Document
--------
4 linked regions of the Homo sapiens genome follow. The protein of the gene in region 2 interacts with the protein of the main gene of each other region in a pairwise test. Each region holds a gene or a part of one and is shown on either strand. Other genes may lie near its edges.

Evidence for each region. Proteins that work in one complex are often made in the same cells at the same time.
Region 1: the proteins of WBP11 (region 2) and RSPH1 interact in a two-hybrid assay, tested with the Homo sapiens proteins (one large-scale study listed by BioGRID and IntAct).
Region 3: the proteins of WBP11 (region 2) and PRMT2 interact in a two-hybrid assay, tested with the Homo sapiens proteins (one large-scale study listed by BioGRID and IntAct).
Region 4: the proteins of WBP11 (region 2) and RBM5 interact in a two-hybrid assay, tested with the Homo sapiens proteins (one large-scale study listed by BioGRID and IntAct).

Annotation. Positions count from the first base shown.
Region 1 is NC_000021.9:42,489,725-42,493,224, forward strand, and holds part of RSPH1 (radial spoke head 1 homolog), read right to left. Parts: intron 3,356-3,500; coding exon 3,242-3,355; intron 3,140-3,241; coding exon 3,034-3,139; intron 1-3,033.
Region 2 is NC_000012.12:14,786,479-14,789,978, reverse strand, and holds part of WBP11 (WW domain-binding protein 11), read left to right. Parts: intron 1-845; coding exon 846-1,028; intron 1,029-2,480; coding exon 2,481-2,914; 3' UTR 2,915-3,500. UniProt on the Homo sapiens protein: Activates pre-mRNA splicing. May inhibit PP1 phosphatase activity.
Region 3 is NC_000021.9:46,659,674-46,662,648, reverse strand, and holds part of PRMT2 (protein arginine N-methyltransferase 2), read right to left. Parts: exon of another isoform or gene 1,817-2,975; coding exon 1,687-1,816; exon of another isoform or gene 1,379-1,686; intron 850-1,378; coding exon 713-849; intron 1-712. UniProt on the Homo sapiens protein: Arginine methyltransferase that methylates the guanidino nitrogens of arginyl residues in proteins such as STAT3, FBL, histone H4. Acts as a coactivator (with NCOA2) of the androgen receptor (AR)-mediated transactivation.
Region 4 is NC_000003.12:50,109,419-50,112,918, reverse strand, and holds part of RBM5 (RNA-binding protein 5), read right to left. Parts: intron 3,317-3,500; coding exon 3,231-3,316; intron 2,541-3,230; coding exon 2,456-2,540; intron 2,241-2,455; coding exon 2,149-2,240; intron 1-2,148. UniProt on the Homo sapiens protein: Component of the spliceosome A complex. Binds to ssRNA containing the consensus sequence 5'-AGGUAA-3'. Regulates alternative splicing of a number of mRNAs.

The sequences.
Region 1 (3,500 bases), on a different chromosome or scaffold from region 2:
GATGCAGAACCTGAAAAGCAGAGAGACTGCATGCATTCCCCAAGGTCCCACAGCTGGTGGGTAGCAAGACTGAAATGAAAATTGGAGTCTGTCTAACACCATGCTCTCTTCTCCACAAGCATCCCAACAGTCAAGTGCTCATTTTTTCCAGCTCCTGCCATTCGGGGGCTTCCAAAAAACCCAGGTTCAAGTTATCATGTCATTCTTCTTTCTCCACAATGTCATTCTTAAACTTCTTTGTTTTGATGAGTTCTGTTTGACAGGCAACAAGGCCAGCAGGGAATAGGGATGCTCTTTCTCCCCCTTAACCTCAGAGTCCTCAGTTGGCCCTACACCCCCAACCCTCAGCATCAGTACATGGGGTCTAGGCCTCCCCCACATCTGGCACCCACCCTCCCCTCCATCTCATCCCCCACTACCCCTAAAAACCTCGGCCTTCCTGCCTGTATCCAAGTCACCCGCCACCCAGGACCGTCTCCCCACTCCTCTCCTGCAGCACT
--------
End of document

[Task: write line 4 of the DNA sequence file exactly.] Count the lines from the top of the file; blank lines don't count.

Region 3: the proteins of WBP11 (region 2) and PRMT2 interact in a two-hybrid assay, tested with the Homo sapiens proteins (one large-scale study listed by BioGRID and IntAct).